in pitch not to exceed 2 deg. There was no reference either to Roll Time
period or lateral accelerations at flight deck area, which was an obvious
2.3 Further investigations revealed, that the addition of the blister
generated steep shoulder wave, often breaking, which diverged from the
ship's hull near the forward end of the new blister. It was judged likely that
there was a relationship between the flight deck wetness and the breaking
shoulder wave.
2.4 The rest of the paper describes in detail, the calculations and model
tests carried out to come with the solution to obviate the following major
(a) Increase the Roll Period from 12 s to max possible value.
(b)Reduction in Flight Deck Wetness through suitable modifications.
3. Ways to increase Roll Period
3.1 The Natural Time period for Roll was given by

= 2


I 'xx

+ 2
I 'xx = k xx

3.2 To increase the natural Time Period T , one can either increase kxx or
decrease GMT. Increasing kxx, was found to be not feasible at this stage. The
only alternate was to decrease GMT. The following options were explored for
decreasing GMT:-
(a) Increase in Top Wt. Adding weight topside to reduce GMT by
raising KG was also ineffective. For example, 1500 LT of topside
weight addition would reduce GMT by 1.0 ft and increase the natural
roll period by only 0.3 sec, whereas a GMT reduction of about 10 ft
would be required to increase the natural roll period to 15 sec.
Fifteen seconds as a minimum acceptable roll period had been
stipulated as a result of preliminary ship motions study.
(b)Notching the Hull. "Notching" the hull; that is, reducing ship
beam at the waterline by cutting away part of the new blister.
(c) Free-flood tanks. Free Flood tanks that is, opening a portion of the
new blister to the sea with large enough openings to the air and
water so that the tank contents would act as true free surface.
(d)SLO-ROL tanks. This was a patented concept for lowering the free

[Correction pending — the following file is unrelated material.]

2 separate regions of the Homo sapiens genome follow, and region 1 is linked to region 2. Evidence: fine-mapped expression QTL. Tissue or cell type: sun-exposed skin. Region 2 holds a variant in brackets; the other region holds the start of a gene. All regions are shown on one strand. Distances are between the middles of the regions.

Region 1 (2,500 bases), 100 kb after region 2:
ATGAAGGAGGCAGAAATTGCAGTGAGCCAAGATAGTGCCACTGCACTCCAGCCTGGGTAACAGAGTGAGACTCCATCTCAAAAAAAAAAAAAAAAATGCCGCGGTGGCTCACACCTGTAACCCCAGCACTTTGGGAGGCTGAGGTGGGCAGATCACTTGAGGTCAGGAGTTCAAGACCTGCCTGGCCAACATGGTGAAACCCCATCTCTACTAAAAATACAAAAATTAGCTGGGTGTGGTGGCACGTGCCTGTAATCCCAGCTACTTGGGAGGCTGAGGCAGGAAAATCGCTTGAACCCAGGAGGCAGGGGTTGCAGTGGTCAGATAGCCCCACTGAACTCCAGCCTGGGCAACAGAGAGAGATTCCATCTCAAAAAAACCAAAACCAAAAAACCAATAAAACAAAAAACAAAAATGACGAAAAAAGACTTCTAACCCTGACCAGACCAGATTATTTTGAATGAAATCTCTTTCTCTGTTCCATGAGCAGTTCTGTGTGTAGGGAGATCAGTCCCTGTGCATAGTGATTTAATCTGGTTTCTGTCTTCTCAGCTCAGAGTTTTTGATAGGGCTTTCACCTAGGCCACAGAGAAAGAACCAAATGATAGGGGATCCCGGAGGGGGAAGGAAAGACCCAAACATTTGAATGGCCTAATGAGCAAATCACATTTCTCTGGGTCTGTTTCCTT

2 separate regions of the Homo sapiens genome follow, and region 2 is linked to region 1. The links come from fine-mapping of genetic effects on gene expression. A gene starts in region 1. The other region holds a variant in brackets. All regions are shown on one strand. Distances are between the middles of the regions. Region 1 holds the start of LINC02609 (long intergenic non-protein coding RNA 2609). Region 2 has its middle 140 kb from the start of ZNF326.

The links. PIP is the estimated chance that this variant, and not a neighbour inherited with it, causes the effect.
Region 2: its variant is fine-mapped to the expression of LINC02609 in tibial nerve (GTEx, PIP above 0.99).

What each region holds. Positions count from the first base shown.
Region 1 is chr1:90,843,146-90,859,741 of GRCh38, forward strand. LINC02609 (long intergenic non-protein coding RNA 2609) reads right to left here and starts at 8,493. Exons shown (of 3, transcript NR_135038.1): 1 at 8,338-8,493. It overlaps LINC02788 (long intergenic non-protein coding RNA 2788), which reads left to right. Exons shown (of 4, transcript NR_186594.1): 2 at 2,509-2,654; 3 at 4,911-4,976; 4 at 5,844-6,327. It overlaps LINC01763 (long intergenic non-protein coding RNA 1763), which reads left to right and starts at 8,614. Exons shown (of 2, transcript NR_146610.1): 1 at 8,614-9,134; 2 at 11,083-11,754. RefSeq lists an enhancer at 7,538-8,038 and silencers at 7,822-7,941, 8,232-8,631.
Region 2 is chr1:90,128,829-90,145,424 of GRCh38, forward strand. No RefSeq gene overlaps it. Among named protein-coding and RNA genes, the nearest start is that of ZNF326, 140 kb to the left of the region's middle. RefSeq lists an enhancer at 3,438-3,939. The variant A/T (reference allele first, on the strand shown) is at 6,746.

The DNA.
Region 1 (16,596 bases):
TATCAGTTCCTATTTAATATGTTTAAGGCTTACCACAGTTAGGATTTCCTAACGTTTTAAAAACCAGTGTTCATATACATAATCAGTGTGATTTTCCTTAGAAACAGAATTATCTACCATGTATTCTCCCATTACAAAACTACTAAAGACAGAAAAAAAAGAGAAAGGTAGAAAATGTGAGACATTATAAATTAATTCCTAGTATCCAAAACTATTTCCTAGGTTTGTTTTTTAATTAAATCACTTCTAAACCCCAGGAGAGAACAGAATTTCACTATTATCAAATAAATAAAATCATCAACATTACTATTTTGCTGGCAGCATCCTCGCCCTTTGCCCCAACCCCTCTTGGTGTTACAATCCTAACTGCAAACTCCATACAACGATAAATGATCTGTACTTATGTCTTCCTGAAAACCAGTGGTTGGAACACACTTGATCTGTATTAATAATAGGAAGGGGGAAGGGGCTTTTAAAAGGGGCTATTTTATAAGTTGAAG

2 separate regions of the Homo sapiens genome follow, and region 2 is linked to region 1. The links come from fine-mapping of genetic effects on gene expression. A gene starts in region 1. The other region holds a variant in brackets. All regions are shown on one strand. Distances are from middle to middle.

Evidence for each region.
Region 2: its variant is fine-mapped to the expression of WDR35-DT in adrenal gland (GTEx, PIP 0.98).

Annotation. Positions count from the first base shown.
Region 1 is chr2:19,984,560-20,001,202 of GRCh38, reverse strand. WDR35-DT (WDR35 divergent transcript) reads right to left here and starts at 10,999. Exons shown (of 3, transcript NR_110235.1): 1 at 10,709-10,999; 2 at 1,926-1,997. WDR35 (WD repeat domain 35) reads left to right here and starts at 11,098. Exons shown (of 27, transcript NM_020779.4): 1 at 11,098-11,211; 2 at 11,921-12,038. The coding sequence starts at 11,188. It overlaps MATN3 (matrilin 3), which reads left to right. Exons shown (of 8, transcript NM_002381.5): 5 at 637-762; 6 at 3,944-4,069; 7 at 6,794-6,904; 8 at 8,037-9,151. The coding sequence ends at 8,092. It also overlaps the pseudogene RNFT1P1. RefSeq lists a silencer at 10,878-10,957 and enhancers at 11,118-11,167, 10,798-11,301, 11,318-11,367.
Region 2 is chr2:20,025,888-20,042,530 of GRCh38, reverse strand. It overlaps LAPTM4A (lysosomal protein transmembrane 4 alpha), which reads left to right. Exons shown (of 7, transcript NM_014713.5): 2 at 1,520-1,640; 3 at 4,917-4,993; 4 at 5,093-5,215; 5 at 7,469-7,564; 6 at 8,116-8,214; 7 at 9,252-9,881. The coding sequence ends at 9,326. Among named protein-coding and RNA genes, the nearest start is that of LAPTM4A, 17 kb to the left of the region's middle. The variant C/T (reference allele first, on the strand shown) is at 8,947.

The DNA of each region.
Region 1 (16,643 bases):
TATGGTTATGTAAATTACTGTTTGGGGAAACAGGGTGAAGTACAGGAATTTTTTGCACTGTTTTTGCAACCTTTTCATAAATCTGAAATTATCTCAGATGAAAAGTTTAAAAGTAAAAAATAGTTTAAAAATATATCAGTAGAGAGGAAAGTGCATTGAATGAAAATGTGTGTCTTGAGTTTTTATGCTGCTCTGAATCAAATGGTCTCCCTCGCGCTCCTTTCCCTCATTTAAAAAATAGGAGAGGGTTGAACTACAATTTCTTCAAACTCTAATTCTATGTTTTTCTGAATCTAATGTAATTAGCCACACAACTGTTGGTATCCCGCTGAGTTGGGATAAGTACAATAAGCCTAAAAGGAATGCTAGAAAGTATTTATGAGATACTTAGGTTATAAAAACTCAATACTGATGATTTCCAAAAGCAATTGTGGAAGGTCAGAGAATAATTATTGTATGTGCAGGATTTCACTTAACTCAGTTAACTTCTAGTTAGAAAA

surface of a free-flood tank below the external waterline by cross-
connecting opposite tanks by an air pipe and pressurizing the tanks.
All the options explored are shown in the Fig below:-

3.3 After detailed study the Notch Hull configuration was selected,
for further Model tests for validation, prior to commencement of
4. Reduction in Flight Deck Wetness
4.1 The scupper extensions and boat guards mounted on the hull near the
waterline were generating a great deal of spray. These extensions, had been
installed to direct often unpleasant overboard discharges down to the
waterline to prevent their being caught by the wind and carried back aboard
or onto the crews of small boats alongside.
4.2 Second, there was a large secondary wave generated by the hull
shoulder at ship speeds over about 16 knots. This wave originated near the
forward end of the blister and was breaking almost constantly, even in calm
4.3 The assumption was made that both the scupper extensions and the
breaking shoulder wave contributed to the wetness problem. A three-
pronged approach was taken in seeking a solution. A decision to remove the
scupper extensions and boat guards was taken and implemented.
4.4 The next plan of action was to reduce the shoulder wave created by